Fri, Feb 24, 2023 8:36am EST
The Fed’s Mester says interest rates must exceed 5% to suppress inflation
Cleveland Fed President Loretta Mester said Friday that interest rates need to go even higher for inflation to fall.
“My view is that we’re going to have to raise interest rates above 5%,” she told CNBC correspondent Steve Laiseman during an interview on “Squawk Box.” “We’ll determine how much of that is above. It will depend on how the economy evolves over time. But I think we have to be somewhat above 5% and stay there for a while in order to push inflation onto a sustainable downward path to 2%.”
Meester recently made news when she revealed that she was among a small group of Federal Reserve officials on Jan-Feb 31. 1 Federal Open Market Committee, wanted to raise the interest rate by half a percentage point instead of the quarter-point move approved by the committee.
– Jeff Cox
one hour ago
China Renaissance says Bao Fan is cooperating with a government investigation
Missing Chinese investment banker Bao Fan is cooperating with a government investigation, his company China Renaissance said in a statement on Sunday.
“The board has learned that Mr. Bao is currently cooperating with an investigation being conducted by some authorities in the People’s Republic of China,” the company said, noting that its business operations remain normal.
Shares of Hong Kong-listed China Renaissance have fallen 29% since the company said on February 16 that it was unable to access Bao. He is the controlling shareholder of the company, CEO and founder, among other roles.
– Evelyn Cheng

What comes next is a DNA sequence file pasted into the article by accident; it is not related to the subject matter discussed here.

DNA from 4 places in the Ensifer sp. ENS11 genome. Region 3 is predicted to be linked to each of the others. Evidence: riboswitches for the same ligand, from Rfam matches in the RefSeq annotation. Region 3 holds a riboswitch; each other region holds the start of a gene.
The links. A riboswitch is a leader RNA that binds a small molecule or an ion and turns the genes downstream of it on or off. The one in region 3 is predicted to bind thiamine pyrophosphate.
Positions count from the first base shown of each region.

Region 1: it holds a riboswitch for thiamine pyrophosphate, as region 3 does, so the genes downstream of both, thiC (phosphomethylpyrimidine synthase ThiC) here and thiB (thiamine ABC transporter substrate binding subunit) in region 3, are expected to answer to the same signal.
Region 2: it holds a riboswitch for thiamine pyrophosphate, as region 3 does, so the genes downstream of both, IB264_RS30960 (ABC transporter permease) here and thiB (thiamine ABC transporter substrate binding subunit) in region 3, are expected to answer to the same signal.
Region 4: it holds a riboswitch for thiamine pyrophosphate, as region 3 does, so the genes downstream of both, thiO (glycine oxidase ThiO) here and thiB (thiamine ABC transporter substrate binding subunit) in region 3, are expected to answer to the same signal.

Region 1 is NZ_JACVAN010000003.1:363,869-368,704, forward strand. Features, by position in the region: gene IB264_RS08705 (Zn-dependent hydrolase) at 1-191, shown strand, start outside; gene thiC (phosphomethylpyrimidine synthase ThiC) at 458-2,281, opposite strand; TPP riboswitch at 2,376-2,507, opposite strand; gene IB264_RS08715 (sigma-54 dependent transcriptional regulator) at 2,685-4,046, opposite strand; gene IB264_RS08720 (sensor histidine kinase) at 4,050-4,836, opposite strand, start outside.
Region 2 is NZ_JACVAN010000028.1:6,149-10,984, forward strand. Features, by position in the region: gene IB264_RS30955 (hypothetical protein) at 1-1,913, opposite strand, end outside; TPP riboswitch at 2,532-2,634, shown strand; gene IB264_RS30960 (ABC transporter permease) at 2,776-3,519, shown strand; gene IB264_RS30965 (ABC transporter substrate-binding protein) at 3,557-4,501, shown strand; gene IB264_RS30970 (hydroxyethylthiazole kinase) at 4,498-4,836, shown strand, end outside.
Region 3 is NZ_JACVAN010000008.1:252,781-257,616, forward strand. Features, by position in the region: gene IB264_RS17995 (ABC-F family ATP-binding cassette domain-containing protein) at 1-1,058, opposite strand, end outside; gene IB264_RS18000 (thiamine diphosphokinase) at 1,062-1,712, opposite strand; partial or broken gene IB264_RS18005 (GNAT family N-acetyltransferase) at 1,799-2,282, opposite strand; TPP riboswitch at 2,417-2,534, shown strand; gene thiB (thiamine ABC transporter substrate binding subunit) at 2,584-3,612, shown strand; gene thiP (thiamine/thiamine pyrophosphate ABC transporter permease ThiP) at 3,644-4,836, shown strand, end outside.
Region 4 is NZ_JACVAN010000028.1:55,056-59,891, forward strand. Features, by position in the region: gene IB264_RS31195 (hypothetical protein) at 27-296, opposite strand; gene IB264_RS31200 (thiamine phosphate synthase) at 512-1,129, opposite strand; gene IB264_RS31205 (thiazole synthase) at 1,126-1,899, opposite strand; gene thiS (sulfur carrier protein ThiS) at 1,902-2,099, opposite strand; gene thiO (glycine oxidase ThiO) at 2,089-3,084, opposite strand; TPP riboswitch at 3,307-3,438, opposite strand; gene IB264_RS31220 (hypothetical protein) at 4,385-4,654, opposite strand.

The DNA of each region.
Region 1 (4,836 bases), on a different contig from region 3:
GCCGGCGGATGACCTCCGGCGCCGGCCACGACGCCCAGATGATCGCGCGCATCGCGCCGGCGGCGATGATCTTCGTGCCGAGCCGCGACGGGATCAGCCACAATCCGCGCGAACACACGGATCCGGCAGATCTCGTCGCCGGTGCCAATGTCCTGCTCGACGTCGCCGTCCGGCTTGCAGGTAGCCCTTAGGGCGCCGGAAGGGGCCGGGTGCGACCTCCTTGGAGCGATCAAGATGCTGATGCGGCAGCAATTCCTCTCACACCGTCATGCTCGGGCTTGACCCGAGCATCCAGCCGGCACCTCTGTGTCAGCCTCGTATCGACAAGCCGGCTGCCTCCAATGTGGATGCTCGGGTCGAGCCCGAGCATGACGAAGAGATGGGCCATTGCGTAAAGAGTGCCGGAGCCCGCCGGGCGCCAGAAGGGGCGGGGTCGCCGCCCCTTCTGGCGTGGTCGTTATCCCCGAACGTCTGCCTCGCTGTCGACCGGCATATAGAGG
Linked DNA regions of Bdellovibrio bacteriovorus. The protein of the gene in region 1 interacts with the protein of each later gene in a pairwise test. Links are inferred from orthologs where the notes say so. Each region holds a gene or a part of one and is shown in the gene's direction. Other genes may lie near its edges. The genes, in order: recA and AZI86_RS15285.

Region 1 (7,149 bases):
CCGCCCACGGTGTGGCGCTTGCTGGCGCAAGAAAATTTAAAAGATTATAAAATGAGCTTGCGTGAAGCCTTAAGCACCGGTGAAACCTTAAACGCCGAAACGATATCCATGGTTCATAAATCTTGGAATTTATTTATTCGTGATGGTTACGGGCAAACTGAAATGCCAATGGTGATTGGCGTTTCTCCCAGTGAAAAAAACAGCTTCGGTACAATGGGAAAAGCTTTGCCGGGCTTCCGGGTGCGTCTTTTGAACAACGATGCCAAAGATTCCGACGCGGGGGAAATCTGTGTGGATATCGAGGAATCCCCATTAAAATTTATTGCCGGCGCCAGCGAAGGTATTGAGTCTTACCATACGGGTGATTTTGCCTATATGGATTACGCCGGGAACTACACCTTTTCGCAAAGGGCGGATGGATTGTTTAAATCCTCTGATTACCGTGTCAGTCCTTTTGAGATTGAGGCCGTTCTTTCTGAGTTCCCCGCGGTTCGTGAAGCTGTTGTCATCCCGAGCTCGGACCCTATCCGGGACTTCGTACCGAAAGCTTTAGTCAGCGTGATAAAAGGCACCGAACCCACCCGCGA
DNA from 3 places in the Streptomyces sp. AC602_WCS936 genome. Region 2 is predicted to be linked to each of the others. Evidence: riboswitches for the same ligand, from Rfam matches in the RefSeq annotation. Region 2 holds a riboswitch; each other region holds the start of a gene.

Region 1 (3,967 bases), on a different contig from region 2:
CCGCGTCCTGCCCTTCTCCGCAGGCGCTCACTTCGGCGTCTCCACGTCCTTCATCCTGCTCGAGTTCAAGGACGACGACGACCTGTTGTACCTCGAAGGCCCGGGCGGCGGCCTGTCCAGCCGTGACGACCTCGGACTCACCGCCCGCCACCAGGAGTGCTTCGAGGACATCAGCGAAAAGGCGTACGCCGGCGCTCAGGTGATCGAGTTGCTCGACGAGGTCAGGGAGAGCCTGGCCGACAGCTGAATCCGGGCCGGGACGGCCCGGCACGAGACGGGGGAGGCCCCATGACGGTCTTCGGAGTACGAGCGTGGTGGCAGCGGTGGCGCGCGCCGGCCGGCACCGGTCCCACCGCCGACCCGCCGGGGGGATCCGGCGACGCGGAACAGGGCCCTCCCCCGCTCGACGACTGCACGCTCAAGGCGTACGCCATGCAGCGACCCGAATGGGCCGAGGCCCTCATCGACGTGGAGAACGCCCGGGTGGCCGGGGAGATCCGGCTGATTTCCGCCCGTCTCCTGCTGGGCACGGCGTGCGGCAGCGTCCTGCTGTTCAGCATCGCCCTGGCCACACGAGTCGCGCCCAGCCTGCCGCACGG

one hour ago
Next week in Asia: PMI readings, growth, inflation and purchases
Regional readings of Japan’s PMI, Industrial Production and Australia’s GDP will be some of the most important economic events this week.
New Zealand is scheduled to report its fourth-quarter retail sales on Monday while Taiwan celebrates Peace Memorial Day through Tuesday.
On Tuesday, Japan is due to report its industrial production and retail sales while Australia is to report its current account for the fourth quarter.
India will also announce its fourth-quarter gross domestic product on Tuesday. Overnight, the US Consumer Confidence for February will also be released.
South Korea market will be closed on March 1 to celebrate the Independence Movement Day.
On Wednesday, the Chinese National Bureau of Statistics will release its government reading of the PMI after it showed a return to growth of 50.1 in January.
Australia will release its inflation and gross domestic product reading for the fourth quarter. Economists polled by Reuters expect to see growth of a seasonally adjusted 2.8% year on year.
Indonesia will also release its consumer price index for February, which is expected to have risen to 5.42% from a previous reading of 5.28%, according to a Reuters poll.
On Thursday, trade data for the fourth quarter will be released from New Zealand as well as South Korea’s industrial production and retail sales. The S&P Global Manufacturing PMI for South Korea is also scheduled to be released.
Japan’s unemployment rate for January is forecast on Friday at 2.5% for January, according to a Reuters poll. The Tokyo CPI for all items except fresh food is expected to have increased 3.3% for the month of January.
– Jihe Lee
Friday, February 24, 2023, 3:16 PM EST
Investors need to “control what they can control,” Bird says.
The market is currently seeing the effects of “a lot of good news at once,” according to Baird analyst Ross Mayfield. With inflation still rising and the Federal Reserve expected to continue raising interest rates, Mayfield advises investors to “control what happens.” [they] can control.”
“First, automate things: dollar cost averaging (investing across regularly scheduled periods) is a great way to spot outperformance in volatile/sideways markets,” Mayfield wrote in a note on Friday.
“Second, revisit your allocation to make sure you’re well diversified and planned.”
– Hakyung Kim
Friday, February 24, 2023, 4:05 PM EST
Stocks are closing in on the worst week of the year
US stocks closed lower on Friday, capping their worst week of 2023.
The Dow Jones Industrial Average fell 336 points, or 1.0%. The S&P 500 and Nasdaq Composite fell 1.0% and 1.7%, respectively. The Dow Jones fell as much as 510 points, or 1.54%, earlier in the trading session.
– Hakyung Kim
“Beer aficionado. Gamer. Alcohol fanatic. Evil food trailblazer. Avid bacon maven.”